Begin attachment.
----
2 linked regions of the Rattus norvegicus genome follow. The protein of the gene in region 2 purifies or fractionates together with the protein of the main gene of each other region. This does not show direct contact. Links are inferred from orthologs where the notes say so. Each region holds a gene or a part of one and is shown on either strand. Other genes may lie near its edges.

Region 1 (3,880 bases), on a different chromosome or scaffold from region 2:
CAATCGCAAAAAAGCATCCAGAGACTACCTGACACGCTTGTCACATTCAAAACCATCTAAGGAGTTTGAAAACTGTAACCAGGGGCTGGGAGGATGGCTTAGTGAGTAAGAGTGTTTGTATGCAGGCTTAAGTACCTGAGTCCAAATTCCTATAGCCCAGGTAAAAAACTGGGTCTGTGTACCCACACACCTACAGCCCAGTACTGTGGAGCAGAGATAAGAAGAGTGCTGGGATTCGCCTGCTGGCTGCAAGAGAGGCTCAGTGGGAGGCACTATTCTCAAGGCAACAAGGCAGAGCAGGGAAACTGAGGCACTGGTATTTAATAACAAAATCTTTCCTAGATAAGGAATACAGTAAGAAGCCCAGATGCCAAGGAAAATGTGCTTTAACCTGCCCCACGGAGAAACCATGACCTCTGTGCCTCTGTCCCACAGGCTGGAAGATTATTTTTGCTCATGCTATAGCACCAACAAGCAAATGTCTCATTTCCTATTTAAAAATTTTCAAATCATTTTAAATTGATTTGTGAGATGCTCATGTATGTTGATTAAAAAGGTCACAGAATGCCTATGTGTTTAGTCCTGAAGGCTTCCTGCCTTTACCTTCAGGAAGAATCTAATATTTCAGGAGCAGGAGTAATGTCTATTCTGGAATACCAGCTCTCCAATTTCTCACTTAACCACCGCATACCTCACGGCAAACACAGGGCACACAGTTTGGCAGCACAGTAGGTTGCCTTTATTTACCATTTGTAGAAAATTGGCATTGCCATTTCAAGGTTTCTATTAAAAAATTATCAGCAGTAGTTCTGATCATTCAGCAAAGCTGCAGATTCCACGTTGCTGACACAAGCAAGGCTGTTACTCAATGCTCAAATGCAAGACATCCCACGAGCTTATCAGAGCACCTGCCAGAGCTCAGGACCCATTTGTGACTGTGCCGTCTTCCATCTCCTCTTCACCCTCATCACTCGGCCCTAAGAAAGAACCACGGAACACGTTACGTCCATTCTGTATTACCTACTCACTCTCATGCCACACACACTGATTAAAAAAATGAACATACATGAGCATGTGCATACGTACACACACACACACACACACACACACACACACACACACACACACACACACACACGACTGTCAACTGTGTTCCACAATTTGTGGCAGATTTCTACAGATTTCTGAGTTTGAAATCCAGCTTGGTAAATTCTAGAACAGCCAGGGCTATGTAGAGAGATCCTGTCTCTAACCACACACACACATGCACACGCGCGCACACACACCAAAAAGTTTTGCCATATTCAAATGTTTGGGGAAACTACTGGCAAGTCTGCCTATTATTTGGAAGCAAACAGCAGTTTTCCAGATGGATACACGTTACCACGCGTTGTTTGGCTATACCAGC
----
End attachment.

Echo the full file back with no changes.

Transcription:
2 linked regions of the Rattus norvegicus genome follow. The protein of the gene in region 2 purifies or fractionates together with the protein of the main gene of each other region. This does not show direct contact. Links are inferred from orthologs where the notes say so. Each region holds a gene or a part of one and is shown on either strand. Other genes may lie near its edges.

Region 1 (3,880 bases), on a different chromosome or scaffold from region 2:
CAATCGCAAAAAAGCATCCAGAGACTACCTGACACGCTTGTCACATTCAAAACCATCTAAGGAGTTTGAAAACTGTAACCAGGGGCTGGGAGGATGGCTTAGTGAGTAAGAGTGTTTGTATGCAGGCTTAAGTACCTGAGTCCAAATTCCTATAGCCCAGGTAAAAAACTGGGTCTGTGTACCCACACACCTACAGCCCAGTACTGTGGAGCAGAGATAAGAAGAGTGCTGGGATTCGCCTGCTGGCTGCAAGAGAGGCTCAGTGGGAGGCACTATTCTCAAGGCAACAAGGCAGAGCAGGGAAACTGAGGCACTGGTATTTAATAACAAAATCTTTCCTAGATAAGGAATACAGTAAGAAGCCCAGATGCCAAGGAAAATGTGCTTTAACCTGCCCCACGGAGAAACCATGACCTCTGTGCCTCTGTCCCACAGGCTGGAAGATTATTTTTGCTCATGCTATAGCACCAACAAGCAAATGTCTCATTTCCTATTTAAAAATTTTCAAATCATTTTAAATTGATTTGTGAGATGCTCATGTATGTTGATTAAAAAGGTCACAGAATGCCTATGTGTTTAGTCCTGAAGGCTTCCTGCCTTTACCTTCAGGAAGAATCTAATATTTCAGGAGCAGGAGTAATGTCTATTCTGGAATACCAGCTCTCCAATTTCTCACTTAACCACCGCATACCTCACGGCAAACACAGGGCACACAGTTTGGCAGCACAGTAGGTTGCCTTTATTTACCATTTGTAGAAAATTGGCATTGCCATTTCAAGGTTTCTATTAAAAAATTATCAGCAGTAGTTCTGATCATTCAGCAAAGCTGCAGATTCCACGTTGCTGACACAAGCAAGGCTGTTACTCAATGCTCAAATGCAAGACATCCCACGAGCTTATCAGAGCACCTGCCAGAGCTCAGGACCCATTTGTGACTGTGCCGTCTTCCATCTCCTCTTCACCCTCATCACTCGGCCCTAAGAAAGAACCACGGAACACGTTACGTCCATTCTGTATTACCTACTCACTCTCATGCCACACACACTGATTAAAAAAATGAACATACATGAGCATGTGCATACGTACACACACACACACACACACACACACACACACACACACACACACACACACACACGACTGTCAACTGTGTTCCACAATTTGTGGCAGATTTCTACAGATTTCTGAGTTTGAAATCCAGCTTGGTAAATTCTAGAACAGCCAGGGCTATGTAGAGAGATCCTGTCTCTAACCACACACACACATGCACACGCGCGCACACACACCAAAAAGTTTTGCCATATTCAAATGTTTGGGGAAACTACTGGCAAGTCTGCCTATTATTTGGAAGCAAACAGCAGTTTTCCAGATGGATACACGTTACCACGCGTTGTTTGGCTATACCAGC